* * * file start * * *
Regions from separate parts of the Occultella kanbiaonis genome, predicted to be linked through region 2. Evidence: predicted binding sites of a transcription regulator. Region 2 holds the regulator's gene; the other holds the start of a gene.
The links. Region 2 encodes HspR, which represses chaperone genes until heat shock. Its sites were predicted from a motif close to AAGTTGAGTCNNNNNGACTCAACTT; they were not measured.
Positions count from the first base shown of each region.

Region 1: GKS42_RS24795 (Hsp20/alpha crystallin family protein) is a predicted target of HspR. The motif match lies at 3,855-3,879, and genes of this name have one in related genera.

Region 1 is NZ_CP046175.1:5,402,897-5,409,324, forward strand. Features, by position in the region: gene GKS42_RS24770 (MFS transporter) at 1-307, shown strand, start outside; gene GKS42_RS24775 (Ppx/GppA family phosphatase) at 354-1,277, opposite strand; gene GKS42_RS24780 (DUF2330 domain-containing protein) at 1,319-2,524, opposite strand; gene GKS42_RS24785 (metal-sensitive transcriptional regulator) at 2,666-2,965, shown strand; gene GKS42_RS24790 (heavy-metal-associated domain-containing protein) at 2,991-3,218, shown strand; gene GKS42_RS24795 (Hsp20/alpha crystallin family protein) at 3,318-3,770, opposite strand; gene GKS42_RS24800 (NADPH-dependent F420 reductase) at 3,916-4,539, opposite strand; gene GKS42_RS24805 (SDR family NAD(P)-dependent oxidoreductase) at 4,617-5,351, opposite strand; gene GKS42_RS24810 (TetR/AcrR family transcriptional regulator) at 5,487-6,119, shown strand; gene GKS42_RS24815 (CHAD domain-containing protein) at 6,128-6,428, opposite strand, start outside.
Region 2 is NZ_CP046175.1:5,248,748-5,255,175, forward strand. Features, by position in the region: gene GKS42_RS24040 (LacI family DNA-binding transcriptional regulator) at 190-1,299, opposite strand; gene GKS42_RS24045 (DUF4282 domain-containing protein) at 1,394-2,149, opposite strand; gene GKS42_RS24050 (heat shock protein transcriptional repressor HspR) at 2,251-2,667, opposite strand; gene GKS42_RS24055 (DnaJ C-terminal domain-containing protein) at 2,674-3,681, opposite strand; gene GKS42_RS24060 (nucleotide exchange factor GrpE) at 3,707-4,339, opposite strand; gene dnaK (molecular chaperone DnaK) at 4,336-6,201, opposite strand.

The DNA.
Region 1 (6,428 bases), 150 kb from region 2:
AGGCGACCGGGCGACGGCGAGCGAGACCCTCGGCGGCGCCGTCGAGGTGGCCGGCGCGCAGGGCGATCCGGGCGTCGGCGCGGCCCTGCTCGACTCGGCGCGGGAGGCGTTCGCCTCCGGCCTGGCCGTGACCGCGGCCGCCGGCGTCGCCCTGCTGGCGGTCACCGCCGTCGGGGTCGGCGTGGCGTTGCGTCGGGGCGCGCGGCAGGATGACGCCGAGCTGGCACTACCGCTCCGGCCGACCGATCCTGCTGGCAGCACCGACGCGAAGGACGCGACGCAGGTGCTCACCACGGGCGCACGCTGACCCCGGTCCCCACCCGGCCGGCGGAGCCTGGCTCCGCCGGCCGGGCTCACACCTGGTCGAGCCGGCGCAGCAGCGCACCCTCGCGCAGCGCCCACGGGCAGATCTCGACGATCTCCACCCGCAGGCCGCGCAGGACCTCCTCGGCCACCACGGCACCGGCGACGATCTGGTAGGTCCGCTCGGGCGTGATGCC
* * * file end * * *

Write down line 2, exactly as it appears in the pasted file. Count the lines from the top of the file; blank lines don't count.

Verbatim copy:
The links. Region 2 encodes HspR, which represses chaperone genes until heat shock. Its sites were predicted from a motif close to AAGTTGAGTCNNNNNGACTCAACTT; they were not measured.